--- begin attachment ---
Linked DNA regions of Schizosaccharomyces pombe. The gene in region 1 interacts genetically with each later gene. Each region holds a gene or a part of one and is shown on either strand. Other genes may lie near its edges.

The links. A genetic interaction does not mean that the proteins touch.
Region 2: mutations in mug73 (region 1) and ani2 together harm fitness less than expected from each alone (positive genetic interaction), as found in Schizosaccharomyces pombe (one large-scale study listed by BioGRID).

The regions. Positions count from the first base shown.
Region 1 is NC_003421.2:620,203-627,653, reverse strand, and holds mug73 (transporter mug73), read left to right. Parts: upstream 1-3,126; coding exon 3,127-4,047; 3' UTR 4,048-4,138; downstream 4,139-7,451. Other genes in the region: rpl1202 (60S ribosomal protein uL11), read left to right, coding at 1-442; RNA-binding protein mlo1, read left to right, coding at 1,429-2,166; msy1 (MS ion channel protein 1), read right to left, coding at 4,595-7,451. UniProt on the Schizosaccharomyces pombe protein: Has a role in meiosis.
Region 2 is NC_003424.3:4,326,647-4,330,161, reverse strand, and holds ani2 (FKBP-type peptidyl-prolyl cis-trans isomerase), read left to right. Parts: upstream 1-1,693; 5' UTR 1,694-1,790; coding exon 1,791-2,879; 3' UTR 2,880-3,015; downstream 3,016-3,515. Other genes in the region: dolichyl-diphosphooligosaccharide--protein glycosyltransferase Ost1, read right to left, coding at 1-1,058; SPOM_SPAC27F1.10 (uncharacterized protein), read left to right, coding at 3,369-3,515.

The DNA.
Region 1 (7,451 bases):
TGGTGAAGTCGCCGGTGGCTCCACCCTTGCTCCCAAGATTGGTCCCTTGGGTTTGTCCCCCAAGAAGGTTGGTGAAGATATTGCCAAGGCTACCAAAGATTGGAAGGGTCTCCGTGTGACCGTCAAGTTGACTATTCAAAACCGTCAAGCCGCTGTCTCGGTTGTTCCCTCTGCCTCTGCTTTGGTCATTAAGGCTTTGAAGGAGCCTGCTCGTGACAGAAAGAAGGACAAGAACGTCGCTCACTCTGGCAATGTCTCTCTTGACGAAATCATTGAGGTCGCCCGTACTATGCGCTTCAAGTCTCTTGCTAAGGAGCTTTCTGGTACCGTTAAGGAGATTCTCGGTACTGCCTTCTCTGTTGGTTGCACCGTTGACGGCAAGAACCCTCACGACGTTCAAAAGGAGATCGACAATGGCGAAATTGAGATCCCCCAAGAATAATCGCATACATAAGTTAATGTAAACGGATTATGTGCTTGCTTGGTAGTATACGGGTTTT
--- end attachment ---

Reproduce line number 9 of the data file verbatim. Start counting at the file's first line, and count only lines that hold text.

TGGTGAAGTCGCCGGTGGCTCCACCCTTGCTCCCAAGATTGGTCCCTTGGGTTTGTCCCCCAAGAAGGTTGGTGAAGATATTGCCAAGGCTACCAAAGATTGGAAGGGTCTCCGTGTGACCGTCAAGTTGACTATTCAAAACCGTCAAGCCGCTGTCTCGGTTGTTCCCTCTGCCTCTGCTTTGGTCATTAAGGCTTTGAAGGAGCCTGCTCGTGACAGAAAGAAGGACAAGAACGTCGCTCACTCTGGCAATGTCTCTCTTGACGAAATCATTGAGGTCGCCCGTACTATGCGCTTCAAGTCTCTTGCTAAGGAGCTTTCTGGTACCGTTAAGGAGATTCTCGGTACTGCCTTCTCTGTTGGTTGCACCGTTGACGGCAAGAACCCTCACGACGTTCAAAAGGAGATCGACAATGGCGAAATTGAGATCCCCCAAGAATAATCGCATACATAAGTTAATGTAAACGGATTATGTGCTTGCTTGGTAGTATACGGGTTTT